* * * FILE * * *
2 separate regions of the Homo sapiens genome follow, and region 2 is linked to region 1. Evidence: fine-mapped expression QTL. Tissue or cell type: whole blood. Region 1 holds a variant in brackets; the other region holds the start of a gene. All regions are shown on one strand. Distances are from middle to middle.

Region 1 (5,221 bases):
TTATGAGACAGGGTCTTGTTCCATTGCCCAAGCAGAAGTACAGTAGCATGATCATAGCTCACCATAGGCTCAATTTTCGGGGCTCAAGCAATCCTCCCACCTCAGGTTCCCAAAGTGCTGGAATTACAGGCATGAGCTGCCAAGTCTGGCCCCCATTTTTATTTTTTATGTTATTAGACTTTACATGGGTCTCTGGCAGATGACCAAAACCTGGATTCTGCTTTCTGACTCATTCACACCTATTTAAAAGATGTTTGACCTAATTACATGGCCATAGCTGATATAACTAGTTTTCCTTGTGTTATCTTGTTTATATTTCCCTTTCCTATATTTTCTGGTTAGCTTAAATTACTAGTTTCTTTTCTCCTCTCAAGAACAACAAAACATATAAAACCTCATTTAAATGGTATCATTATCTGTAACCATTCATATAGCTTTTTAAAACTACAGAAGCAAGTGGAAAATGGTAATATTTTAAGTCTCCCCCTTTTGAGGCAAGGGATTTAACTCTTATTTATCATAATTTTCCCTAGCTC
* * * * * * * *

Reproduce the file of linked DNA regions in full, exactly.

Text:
2 separate regions of the Homo sapiens genome follow, and region 2 is linked to region 1. Evidence: fine-mapped expression QTL. Tissue or cell type: whole blood. Region 1 holds a variant in brackets; the other region holds the start of a gene. All regions are shown on one strand. Distances are from middle to middle.

Region 1 (5,221 bases):
TTATGAGACAGGGTCTTGTTCCATTGCCCAAGCAGAAGTACAGTAGCATGATCATAGCTCACCATAGGCTCAATTTTCGGGGCTCAAGCAATCCTCCCACCTCAGGTTCCCAAAGTGCTGGAATTACAGGCATGAGCTGCCAAGTCTGGCCCCCATTTTTATTTTTTATGTTATTAGACTTTACATGGGTCTCTGGCAGATGACCAAAACCTGGATTCTGCTTTCTGACTCATTCACACCTATTTAAAAGATGTTTGACCTAATTACATGGCCATAGCTGATATAACTAGTTTTCCTTGTGTTATCTTGTTTATATTTCCCTTTCCTATATTTTCTGGTTAGCTTAAATTACTAGTTTCTTTTCTCCTCTCAAGAACAACAAAACATATAAAACCTCATTTAAATGGTATCATTATCTGTAACCATTCATATAGCTTTTTAAAACTACAGAAGCAAGTGGAAAATGGTAATATTTTAAGTCTCCCCCTTTTGAGGCAAGGGATTTAACTCTTATTTATCATAATTTTCCCTAGCTC